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Son wants to shoot

Discussion in 'General Gun Discussions' started by T4A, Mar 17, 2005.

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  1. T4A

    T4A Member

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    My son has expressed an interest in coming to the range with me. He's 12 and has only shot his BB gun. My question is what gun to let him shoot. I don't have any .22's. Only an SP101, Glock 17 and Colt .45. I was thinking of letting him shoot the 101 with .38's in it, but not sure. Which of these guns, if any, do you think I should start him out on?
     
  2. dasmi

    dasmi Member

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    The SP101 with .38 special. Simple, easy to shoot gun.
     
  3. ZeroX

    ZeroX Member

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    The SP101 with .38s will probably be fine. But c'mon, no .22 of any kind? Shame on you.
     
  4. MikeIsaj

    MikeIsaj Member

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    Those are some big guns for a first shoot. They're no fun for a kid. The grips are too big and the kick is too strong for him to have any fun. You need a .22 to really introduce him to shooting.

    Start him off right. Teach him safety and proper technique. The habits he forms in the first few days on the range will be the ones he lives by. I just started my 12 y.o. son shooting. I was amazed at the subtle bad habits I had acquired shooting solo. We did some homework first about how to sight, trigger squeeze, etc. We talked a lot about gun safety in general and on the range. The range I belong to rents guns so I got him a P-22, which has a small frame and is a lot of fun for him.

    Around here most of the indoor ranges will rent handguns to use on their range. If you cannot find one near you, consider a .22 revolver or rifle. They can be had new or used for under $200.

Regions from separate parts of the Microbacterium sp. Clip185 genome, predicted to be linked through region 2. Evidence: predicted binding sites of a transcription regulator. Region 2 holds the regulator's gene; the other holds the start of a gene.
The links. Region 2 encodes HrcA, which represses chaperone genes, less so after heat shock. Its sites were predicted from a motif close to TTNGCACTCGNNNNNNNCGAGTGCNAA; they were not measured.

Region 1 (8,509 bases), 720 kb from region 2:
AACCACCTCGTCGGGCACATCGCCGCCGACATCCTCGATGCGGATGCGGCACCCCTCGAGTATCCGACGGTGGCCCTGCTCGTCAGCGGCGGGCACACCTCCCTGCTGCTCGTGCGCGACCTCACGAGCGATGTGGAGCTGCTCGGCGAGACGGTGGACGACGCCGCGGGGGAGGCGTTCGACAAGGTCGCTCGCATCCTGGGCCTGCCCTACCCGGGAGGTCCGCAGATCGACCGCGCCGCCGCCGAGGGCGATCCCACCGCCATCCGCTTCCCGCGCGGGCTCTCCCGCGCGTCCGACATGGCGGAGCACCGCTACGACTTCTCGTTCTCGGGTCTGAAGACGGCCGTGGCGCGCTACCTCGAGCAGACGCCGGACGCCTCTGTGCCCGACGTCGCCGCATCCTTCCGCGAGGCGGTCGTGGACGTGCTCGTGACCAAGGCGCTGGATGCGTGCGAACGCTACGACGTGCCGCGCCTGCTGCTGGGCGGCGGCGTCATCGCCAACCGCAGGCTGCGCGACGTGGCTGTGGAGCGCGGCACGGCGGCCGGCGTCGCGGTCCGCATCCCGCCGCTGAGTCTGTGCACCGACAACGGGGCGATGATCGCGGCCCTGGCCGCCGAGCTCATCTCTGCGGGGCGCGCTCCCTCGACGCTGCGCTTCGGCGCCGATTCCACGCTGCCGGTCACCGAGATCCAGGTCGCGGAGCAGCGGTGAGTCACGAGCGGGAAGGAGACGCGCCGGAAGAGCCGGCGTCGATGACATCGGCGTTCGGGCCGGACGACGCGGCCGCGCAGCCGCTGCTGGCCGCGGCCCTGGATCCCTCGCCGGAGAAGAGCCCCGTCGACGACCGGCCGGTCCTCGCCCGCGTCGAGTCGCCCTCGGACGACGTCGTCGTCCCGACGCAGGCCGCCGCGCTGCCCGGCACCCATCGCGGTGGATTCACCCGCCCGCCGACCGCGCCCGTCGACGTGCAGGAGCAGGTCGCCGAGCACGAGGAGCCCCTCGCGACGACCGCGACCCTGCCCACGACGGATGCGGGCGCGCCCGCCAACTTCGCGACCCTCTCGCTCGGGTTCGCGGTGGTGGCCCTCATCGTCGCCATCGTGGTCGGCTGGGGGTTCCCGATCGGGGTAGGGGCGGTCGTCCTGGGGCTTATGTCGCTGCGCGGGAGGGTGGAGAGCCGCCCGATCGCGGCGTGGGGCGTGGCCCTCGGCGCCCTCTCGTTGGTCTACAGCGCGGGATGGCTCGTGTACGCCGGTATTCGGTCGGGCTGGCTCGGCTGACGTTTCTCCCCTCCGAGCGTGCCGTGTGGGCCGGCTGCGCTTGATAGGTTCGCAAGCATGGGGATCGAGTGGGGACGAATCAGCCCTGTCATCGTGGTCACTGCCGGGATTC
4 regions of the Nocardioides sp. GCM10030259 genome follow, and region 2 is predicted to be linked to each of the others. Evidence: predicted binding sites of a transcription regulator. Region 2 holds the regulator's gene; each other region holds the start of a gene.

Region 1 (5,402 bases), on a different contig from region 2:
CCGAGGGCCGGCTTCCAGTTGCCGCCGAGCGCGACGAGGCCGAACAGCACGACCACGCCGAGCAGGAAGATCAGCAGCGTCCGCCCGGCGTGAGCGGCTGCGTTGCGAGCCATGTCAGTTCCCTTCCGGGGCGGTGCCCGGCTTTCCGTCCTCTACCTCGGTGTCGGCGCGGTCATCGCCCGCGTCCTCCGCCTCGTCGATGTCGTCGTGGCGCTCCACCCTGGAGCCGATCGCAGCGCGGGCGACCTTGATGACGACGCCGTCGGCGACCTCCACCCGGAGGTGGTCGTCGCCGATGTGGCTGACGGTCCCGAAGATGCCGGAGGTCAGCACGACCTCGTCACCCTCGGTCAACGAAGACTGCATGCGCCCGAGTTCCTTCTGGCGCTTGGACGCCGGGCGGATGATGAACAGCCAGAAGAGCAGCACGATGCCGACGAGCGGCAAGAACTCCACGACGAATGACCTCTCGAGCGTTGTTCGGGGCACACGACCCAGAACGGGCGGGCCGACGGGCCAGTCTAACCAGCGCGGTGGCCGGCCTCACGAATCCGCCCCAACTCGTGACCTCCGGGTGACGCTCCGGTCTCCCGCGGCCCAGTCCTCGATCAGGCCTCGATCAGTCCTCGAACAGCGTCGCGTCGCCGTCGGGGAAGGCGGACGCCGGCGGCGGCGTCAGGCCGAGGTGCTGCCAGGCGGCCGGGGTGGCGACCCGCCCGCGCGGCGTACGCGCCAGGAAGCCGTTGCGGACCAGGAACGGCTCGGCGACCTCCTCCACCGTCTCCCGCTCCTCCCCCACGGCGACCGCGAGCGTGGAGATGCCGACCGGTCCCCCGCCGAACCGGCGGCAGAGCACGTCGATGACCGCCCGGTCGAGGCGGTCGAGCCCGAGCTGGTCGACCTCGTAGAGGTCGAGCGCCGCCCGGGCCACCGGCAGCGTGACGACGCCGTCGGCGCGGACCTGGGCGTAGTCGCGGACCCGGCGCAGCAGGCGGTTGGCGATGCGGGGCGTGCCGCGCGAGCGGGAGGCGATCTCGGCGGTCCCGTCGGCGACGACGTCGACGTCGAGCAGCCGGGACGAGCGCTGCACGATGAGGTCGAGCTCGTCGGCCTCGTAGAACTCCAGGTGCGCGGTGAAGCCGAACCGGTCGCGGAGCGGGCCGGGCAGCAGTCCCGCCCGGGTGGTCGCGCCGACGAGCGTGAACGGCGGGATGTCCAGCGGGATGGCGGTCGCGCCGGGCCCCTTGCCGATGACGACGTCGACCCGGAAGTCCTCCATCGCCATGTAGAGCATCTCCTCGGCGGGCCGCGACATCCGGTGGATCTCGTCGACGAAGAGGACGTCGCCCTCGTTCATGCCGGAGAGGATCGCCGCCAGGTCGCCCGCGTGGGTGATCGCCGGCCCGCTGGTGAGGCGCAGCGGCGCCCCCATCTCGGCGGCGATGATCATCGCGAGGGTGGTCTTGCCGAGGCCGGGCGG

When I take him he prefers the .22 Auto. I let him shoot the bigger guns but he can have more fun with the .22.

    Good luck and enjoy. It's one of those father/son moments that they remember.
     
  5. taliv

    taliv Moderator

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    sounds like a good excuse to buy a 22

    besides, everyone should own a 22. it's like your civic duty.
     
  6. Dave Markowitz

    Dave Markowitz Member

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    If you can swing it financially, this is the perfect opportunity to get a .22 rifle. If you cannot do that, then the SP-101 loaded with either .38 Special wadcutters or .38 Special 130 FMJ Ball, which is a light load.

    That said, an SP-101 is would not be amongst my top choices for a gun to teach a newbie, especially a 12 y/o.
     
  7. bean357

    bean357 Member

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    Quote: Good luck and enjoy. It's one of those father/son moments that they remember.

    Absolutely. For me it was father/ daughter moment when Dad was teaching me to shoot pistol (oops--handgun). This was with a S&W .357 - around 28 years ago. He did not have any .22 handguns then. I'll have to admit, I was scared poopless at first. I was really young and that baby had a big boom. But, the scared feeling did not last long.....and I still love wheelguns.
     
  8. yesterdaysyouth

    yesterdaysyouth Member

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    :uhoh: you don't own a .22 rifle?? :uhoh:

    i don't like what's going on here... :neener:
     
  9. Lennyjoe

    Lennyjoe Member

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    Guess I need to go get one then cause I am zero balance here as well. :eek:
     
  10. T4A

    T4A Member

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    I have been wanting to get a .22, just never did. Not sure if I should get a handgun or rifle. Can't get both just yet.
     
  11. eagle45

    eagle45 Member

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    With your options, I would choose the 101 with light 38 loads. But like others have said it would not be my first choice if a 22 was available. I have a friend whose 14 year old son was introduced to shooting with a 9mm Beretta and he loved it.

    Can you borrow a 22 rifle or pistol from someone? Maybe a Ruger 22/45, or single six, a S&W model 22a or something similar. At my range, they usually keep a couple of 22 rifles for youths stashed for young shooters to borrow, maybe that's an option.
     
  12. Larry Ashcraft

    Larry Ashcraft Moderator Staff Member

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    You should be able to get an old single shot .22 for less than $100 used, and they breed when you put them in the closet, if you have at least two. :D

    My son was shooting my Gold Cup by the age of 12, but he had started shooting a .22 rifle at age 8 and .22 handguns at 9 or 10.
     
  13. MaterDei

    MaterDei Member